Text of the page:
Pelosi says Trump would sign DREAM Act protecting immigrants

Liz Goodwin
Senior National Affairs Reporter

WASHINGTON — House Minority Leader Nancy Pelosi, D-Calif., said Thursday that she believed President Trump would sign a DREAM Act legalizing young unauthorized immigrants after her meeting with him Wednesday.

“The president both yesterday in the meeting and today made it very clear he wants Congress to act, to get this done,” Pelosi told reporters.

Pelosi added that Trump wants border security measures attached to any bill focused on the immigrants, but that “it does not include a wall.”

The Democratic House leader brushed off the suggestion that she and Trump are seeing a relationship “renaissance” and will cooperate more in the future, but said she does hold out hope Congress will pass something to protect the nearly 800,000 young people who will lose their temporary legal status next year.

“I’m hoping and I’m praying — and I don’t say that as [a] cliché, I am praying — that the president really cares about the DREAMers,” she said. “Or knows that he should care about the DREAMers.”

Asked about Pelosi’s comments, White House spokeswoman Sarah Sanders said only that Trump wants to work with both Democrats and Republicans on the immigration issue.

“The president Is focused on responsible immigration reform and wants to work with both sides to achieve it,” Sanders told Yahoo News.

House Minority Leader Nancy Pelosi, accompanied by congressional Democrats, calls for Republicans to stand up to President Trump’s decision to terminate the Deferred Action for Childhood Arrivals (DACA) initiative by bringing DREAM Act legislation to a vote in the House and Senate. (AP/Jose Luis Magana)

The conciliatory tone came a day after Trump sided with Pelosi and Senate Minority Leader Chuck Schumer, D-N.Y., instead of Republicans in a deal to fund the government and raise the debt ceiling. The president is also meeting with Schumer and New York and New Jersey politicians later Thursday to talk about a major tunnel project between the two states.

Republicans are fuming about Trump’s decision to side with the Democrats, after a summer of the president’s insulting many Republican senators by name.

President Trump meets with, from left, Senate Majority Leader Mitch McConnell, R-Ky., Senate Minority Leader Chuck Schumer, D-N.Y., and House Minority Leader Nancy Pelosi, D-Calif., and other congressional leaders on Sept. 6. (Photo: Evan Vucci/AP)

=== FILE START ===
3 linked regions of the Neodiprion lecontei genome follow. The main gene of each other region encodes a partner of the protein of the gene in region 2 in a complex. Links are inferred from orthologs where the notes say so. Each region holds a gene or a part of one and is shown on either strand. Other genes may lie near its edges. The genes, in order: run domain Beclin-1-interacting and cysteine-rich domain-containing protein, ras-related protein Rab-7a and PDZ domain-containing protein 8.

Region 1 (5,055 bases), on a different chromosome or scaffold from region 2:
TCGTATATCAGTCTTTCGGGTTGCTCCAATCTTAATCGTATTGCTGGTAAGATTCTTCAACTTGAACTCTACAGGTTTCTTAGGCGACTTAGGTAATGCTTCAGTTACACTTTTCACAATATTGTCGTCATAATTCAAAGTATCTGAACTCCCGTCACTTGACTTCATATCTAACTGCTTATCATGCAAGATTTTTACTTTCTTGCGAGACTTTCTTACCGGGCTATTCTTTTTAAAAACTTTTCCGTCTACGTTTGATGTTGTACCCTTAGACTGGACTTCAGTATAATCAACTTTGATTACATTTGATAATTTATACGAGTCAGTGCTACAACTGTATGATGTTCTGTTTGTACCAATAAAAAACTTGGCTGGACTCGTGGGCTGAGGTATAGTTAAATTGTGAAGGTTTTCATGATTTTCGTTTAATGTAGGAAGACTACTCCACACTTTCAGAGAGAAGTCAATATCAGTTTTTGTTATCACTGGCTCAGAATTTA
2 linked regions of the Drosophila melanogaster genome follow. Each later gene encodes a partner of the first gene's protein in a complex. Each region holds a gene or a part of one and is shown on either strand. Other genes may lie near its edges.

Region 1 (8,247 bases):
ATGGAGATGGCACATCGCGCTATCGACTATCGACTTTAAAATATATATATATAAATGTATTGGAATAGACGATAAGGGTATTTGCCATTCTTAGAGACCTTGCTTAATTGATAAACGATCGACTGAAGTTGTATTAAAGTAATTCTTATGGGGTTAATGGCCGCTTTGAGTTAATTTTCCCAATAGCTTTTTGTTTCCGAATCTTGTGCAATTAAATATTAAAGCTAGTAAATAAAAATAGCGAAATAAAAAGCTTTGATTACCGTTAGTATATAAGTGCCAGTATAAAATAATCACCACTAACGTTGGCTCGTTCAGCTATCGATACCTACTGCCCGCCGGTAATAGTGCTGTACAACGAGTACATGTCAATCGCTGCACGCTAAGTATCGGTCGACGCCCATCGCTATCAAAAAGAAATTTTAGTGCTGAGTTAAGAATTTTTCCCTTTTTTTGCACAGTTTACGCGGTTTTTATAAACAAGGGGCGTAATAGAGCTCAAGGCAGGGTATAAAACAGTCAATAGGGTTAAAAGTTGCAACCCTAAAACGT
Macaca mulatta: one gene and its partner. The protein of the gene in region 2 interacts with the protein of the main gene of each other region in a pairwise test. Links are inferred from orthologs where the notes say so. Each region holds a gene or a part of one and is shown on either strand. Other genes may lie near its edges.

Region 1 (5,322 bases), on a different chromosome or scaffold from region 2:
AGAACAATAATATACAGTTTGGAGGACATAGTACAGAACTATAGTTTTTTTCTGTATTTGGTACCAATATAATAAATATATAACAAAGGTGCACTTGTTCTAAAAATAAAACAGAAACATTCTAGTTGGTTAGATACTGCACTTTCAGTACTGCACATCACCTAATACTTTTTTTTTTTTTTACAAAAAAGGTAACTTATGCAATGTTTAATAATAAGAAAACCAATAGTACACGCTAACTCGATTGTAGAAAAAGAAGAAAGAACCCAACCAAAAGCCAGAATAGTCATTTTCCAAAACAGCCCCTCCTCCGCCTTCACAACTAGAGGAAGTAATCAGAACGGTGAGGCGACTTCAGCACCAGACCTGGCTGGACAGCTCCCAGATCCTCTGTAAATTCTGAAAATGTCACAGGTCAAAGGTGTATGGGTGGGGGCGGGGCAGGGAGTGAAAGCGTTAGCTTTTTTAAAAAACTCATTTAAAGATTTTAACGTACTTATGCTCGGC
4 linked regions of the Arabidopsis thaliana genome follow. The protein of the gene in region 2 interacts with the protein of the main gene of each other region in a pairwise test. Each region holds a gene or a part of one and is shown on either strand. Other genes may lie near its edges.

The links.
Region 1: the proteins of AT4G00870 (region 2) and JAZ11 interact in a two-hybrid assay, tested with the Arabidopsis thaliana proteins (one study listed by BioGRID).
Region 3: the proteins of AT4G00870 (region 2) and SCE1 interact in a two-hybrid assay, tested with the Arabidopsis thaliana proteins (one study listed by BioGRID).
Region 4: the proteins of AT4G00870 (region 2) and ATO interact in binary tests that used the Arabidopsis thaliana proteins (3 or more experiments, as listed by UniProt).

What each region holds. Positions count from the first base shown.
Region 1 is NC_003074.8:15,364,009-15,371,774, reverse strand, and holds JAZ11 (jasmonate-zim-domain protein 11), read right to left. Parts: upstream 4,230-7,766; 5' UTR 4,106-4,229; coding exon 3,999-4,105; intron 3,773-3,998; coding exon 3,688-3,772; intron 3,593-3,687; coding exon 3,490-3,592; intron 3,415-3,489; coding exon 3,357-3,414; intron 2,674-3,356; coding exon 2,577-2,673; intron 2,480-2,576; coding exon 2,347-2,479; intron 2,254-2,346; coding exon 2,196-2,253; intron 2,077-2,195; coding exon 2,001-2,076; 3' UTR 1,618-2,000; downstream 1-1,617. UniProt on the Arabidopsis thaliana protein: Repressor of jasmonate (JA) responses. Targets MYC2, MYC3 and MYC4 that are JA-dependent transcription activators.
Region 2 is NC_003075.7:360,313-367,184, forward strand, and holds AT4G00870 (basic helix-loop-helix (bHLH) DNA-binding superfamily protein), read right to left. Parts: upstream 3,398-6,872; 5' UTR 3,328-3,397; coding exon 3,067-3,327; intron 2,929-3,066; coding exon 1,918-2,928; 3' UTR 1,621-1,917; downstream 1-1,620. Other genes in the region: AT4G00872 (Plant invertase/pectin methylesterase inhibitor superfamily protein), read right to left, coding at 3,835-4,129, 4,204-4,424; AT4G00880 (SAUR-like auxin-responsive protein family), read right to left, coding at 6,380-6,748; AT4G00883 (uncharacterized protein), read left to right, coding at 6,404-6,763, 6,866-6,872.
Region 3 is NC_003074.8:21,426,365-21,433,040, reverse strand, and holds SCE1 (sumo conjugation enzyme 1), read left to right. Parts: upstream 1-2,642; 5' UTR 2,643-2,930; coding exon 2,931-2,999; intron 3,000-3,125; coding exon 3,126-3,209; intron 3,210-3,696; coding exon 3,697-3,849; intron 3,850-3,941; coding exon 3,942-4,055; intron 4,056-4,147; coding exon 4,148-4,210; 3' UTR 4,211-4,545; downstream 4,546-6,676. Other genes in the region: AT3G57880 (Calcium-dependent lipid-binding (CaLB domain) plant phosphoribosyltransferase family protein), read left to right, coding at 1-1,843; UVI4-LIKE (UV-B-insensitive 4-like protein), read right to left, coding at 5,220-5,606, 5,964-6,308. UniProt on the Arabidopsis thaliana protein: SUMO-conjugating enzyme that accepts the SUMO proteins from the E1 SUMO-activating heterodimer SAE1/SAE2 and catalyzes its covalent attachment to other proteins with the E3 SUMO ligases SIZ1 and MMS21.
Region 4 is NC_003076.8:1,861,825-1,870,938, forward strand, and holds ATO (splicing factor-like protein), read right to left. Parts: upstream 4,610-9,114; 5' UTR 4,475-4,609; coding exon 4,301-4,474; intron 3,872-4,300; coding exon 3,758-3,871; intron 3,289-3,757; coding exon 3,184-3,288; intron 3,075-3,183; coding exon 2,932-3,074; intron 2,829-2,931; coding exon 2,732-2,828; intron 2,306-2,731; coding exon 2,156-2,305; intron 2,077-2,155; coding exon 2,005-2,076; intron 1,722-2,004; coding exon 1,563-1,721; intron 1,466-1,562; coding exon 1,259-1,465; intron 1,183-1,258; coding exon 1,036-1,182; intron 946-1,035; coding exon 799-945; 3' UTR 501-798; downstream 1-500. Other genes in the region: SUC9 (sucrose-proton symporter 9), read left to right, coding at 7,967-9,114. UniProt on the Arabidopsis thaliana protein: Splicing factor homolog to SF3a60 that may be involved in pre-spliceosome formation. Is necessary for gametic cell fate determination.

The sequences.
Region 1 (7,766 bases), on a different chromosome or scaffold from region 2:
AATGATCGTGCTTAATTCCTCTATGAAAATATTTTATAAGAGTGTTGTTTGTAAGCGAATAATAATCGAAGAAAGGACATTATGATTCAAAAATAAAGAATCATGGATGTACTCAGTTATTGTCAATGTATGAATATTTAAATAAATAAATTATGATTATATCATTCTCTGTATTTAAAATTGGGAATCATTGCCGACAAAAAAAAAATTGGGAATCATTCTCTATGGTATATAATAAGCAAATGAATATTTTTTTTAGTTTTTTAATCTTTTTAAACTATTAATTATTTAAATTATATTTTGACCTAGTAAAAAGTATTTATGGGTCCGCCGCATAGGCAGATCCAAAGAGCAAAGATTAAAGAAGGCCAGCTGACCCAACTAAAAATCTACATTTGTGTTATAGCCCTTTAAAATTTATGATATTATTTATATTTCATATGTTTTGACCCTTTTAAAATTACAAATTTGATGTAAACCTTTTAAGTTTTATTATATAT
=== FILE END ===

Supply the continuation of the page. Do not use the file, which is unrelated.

But Pelosi said Republicans simply didn’t have the votes to lift the debt ceiling for more than the three months the Democrats were willing to agree to. “Here the currency of the realm is the vote. You have the votes, no questions asked,” she said. “You don’t have the votes? Three months.”

Trump called Pelosi Thursday morning, and the Democrat asked him to reassure young unauthorized immigrants spooked by his decision to revoke the Deferred Action for Childhood Arrivals program.

After the pair talked by phone, Trump tweeted shortly before 10 a.m. that DACA recipients had “nothing to worry about” during the next six months. Pelosi said she was in the middle of recounting her conservation with the president to other Democratic lawmakers when “boom, boom — the tweet appeared.”


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The president’s decision earlier this week to end the DACA program, which protects nearly 800,000 young unauthorized immigrants without criminal records, will not begin to take effect for half a year. At that point, recipients will begin to lose their status on a rolling basis and become eligible for deportation. They will also no longer be allowed to legally work.

But immigrants eligible for DACA who don’t have it already can now no longer apply, and those whose status is set to expire within the next six months must quickly apply for a renewal before Oct. 5.

Trump’s attorney general, Jeff Sessions, announced the decision as a return to the  “rule of law” and suggested that the immigrants, who were brought to the country as children, were taking jobs away from other Americans.

Trump has asked Congress to pass something that helps those affected, though he has not said whether he believes a bill should provide DACA recipients with a path toward citizenship or a lesser form of legal status.

Additional reporting by Hunter Walker.

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